Joint Ventures and Strategic Partnerships • Good way to diversify when – Uneconomical or risky to go it alone – Pooling competencies of two partners provides more competitive strength – Only way to gain entry into a desirable foreign market • Foreign partners are needed to – Surmount tariff barriers and import quotas – Offer local knowledge about • • • • Market conditions Customs and cultural factors Customer buying habits Access to distribution outlets .

• Raises questions Drawbacks of Joint Ventures – Which partner will do what – Who has effective control • Potential conflicts – Conflicting objectives – Disagreements over how to best operate the venture – Culture clashes .

Unrelated Diversification Related Diversification Involves diversifying into businesses whose value chains possess competitively valuable “strategic fits” with value chain(s) of firm’s present business(es) Unrelated Diversification Involves diversifying into businesses with no competitively valuable value chain match-ups or strategic fits with firm’s present business(es) .Related vs.

Strategy Alternatives for a Company Looking to Diversify .

What Is Related Diversification? • Involves diversifying into businesses whose value chains possess competitively valuable “strategic fits” with the value chain(s) of the present business(es) • Capturing the “strategic fits” makes related diversification a 1 + 1 = 3 phenomenon .

Cannon. 4. 2. Sony) Cross business collaboration to create competitively valuable resource strengths and capabilities 3. .manufacture products of different business in a single plant . or other capabilities Combining the related value chain activities of separate businesses into single operations to achieve lower costs .The Case for Diversifying into Related Businesses 1.have a single sales force for the products of different businesses because they are marketed to the same type of customers (Sony) Exploiting common use of well known and potent brand name ( Honda.use the same warehouse for shipping and distribution . technological know how. Transferring competitively valuable expertise.

Core Concept: Strategic Fit • Exists whenever one or more activities in the value chains of different businesses are sufficiently similar to present opportunities for – Transferring competitively valuable expertise or technological know-how from one business to another – Combining performance of common value chain activities to achieve lower costs – Exploiting use of a well-known brand name – Cross-business collaboration to create competitively valuable resource strengths and capabilities .

Related Businesses Possess Related Value Chain Activities and Competitively Valuable Strategic Fits .

Strategic Appeal of Related Diversification • Reap competitive advantage benefits of – Skills transfer – Lower costs – Common brand name usage – Stronger competitive capabilities • Spread investor risks over a broader base • Preserve strategic unity across businesses • Achieve consolidated performance greater than the sum of what individual businesses can earn operating independently (1 + 1 = 3 outcomes) .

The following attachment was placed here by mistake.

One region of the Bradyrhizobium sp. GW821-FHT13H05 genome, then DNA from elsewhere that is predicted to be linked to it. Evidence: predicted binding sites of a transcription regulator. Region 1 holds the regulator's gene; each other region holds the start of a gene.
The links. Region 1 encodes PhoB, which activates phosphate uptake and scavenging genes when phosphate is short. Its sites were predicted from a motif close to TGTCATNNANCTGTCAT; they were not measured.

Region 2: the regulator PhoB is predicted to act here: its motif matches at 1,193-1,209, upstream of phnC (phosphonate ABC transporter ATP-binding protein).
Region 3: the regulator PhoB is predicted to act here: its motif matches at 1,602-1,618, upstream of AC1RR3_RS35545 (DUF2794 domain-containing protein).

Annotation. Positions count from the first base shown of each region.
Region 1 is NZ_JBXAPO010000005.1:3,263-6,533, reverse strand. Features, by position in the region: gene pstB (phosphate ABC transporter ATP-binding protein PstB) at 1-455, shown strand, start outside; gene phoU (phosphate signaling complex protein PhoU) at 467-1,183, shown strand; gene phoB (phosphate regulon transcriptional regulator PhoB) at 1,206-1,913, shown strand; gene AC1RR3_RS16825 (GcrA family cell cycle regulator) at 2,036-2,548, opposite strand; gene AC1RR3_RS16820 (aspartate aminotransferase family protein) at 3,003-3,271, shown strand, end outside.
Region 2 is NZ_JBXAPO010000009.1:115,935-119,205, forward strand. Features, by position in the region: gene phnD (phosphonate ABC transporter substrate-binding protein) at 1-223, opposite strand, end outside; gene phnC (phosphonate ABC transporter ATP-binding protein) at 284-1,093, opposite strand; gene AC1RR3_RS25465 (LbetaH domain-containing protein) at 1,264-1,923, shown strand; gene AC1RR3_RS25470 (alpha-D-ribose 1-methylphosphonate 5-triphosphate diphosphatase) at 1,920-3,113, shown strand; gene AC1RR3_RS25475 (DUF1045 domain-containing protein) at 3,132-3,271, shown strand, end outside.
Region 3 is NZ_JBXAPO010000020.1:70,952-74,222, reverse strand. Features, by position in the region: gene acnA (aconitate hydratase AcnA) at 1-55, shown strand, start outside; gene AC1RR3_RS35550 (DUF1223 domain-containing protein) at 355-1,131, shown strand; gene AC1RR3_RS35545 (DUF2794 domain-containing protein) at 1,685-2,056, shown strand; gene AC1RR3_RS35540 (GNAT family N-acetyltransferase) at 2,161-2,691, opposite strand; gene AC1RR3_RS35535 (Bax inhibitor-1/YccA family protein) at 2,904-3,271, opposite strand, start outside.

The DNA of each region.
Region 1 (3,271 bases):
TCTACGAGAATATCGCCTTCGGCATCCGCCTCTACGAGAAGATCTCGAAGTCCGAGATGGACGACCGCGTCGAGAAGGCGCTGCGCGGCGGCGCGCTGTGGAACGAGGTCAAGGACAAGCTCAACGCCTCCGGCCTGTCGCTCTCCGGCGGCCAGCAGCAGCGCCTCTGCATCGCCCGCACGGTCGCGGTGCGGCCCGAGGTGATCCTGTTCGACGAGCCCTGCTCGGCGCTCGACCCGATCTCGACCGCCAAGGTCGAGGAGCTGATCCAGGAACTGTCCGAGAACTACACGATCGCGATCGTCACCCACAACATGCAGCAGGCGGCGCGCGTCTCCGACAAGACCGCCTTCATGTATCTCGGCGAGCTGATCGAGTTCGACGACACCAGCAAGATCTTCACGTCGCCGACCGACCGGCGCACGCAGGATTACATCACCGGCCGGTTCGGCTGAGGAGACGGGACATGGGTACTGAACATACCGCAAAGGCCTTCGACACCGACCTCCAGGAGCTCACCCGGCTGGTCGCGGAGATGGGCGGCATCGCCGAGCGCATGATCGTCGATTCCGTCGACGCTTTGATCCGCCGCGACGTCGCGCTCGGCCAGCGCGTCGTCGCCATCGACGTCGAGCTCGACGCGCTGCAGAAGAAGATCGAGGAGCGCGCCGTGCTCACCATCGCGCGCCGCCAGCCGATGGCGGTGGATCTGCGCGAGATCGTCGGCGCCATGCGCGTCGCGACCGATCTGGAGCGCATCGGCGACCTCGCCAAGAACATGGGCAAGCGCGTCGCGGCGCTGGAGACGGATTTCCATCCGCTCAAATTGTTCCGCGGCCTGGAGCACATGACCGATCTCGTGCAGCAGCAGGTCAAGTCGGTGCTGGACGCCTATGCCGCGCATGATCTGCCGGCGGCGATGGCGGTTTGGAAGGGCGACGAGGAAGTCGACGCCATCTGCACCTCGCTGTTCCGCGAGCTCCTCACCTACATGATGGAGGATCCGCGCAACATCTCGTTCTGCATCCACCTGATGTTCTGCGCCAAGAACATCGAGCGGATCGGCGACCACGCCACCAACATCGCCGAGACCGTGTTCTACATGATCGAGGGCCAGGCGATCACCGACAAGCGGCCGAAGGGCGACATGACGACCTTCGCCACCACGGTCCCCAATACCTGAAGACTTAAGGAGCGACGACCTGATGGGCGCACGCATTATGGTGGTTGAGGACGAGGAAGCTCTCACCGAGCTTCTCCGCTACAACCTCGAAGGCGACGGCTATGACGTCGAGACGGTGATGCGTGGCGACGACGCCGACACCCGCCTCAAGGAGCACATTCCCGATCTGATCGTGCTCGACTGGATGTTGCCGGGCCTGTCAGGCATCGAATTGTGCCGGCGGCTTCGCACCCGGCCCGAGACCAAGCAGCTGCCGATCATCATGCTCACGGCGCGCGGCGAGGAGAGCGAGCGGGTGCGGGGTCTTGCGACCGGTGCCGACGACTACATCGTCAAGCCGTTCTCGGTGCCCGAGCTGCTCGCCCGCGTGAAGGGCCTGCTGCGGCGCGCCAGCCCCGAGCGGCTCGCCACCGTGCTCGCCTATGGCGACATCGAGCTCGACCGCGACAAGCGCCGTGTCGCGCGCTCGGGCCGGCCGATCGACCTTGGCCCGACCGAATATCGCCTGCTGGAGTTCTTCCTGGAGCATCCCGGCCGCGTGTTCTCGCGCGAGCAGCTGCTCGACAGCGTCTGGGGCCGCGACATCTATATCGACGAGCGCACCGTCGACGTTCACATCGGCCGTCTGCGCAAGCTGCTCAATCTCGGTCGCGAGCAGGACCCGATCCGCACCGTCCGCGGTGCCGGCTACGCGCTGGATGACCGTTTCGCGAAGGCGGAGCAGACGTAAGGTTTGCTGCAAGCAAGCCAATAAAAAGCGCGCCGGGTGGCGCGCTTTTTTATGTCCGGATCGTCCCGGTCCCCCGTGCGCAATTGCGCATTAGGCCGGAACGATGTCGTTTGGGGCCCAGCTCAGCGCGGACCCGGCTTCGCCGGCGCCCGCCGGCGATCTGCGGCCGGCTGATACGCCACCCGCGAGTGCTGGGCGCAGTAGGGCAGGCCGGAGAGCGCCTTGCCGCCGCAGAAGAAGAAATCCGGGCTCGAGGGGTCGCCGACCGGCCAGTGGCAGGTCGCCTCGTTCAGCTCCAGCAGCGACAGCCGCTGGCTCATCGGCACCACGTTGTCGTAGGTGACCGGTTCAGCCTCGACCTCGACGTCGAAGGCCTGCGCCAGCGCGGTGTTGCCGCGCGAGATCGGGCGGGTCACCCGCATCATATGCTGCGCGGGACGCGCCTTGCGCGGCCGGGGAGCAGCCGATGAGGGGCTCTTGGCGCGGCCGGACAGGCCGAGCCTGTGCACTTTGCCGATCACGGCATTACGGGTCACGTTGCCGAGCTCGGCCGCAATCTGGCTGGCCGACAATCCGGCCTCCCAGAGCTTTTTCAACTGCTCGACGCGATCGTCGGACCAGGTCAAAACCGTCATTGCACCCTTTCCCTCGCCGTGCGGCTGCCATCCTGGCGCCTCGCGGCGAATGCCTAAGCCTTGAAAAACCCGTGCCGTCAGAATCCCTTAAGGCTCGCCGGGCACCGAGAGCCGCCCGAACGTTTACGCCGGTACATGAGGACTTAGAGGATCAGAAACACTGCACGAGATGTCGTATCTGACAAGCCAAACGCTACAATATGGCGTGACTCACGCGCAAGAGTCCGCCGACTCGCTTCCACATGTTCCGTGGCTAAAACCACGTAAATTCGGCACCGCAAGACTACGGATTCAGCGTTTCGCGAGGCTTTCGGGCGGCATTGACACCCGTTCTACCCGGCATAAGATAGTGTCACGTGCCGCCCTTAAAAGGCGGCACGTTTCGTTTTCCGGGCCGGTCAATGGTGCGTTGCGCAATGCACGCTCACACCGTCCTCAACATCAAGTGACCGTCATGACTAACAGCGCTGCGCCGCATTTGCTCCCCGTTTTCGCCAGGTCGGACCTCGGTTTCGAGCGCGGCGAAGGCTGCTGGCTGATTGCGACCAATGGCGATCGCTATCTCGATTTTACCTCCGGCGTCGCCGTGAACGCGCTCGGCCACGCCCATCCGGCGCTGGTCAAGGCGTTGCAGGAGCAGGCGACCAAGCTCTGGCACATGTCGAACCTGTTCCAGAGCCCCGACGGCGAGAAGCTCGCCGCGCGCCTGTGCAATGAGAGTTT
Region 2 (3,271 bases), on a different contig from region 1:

cost savings in R&D . Strategic fits in R&D and Technology Activities .transferring technological know-how from one business to another .technological innovations being the driver behind the efforts of cable TV companies to diversify into high speed internet access via the use of cable modems • .Types of Strategic Fits 1.sharing common technology -exploiting the full range of business activities with a particular technology and its derivates .shorter times in getting new products to the market Examples .

memory chips etc have been important element of the company’s strategy to diversify into servers.greater bargaining power in negotiating with common suppliers .added leverage with shippers in securing volume discounts on inbound logistics . disc drives.potential for skill transfer procuring materials . and LCD TV’s . Strategic Fits in supply Chain activities .added collaborations with common supply chain partners Example :Dell computer’s strategic partnership with leading suppliers of microprocessors. motherboards. data storage devices.MP3 players.Types of Strategic Fits 2.

diversifier expertise in quality manufacture and cost efficient methods can be transferred in another business .ability to consolidate production into smaller number of plants and significantly reduce the overall costs Example : snowmobile maker Bombardier diversified into motorcycle business was able to set up motorcycle assembly lines in the same assembly line .Types of Strategic Fits 3. Manufacturing Related Strategic Fits .

Types of Strategic Fits 4. Strategic Fits in Sales and Marketing .after sales service and repair for the products can be consolidated into single business operations . Distribution-Related Strategic Fits .using many of the same wholesale distributors an retail dealers to access customers 5.using single sales force .the same distribution centers can be used .potential cost saving in sharing the same distribution facilities .promoted through same Web site .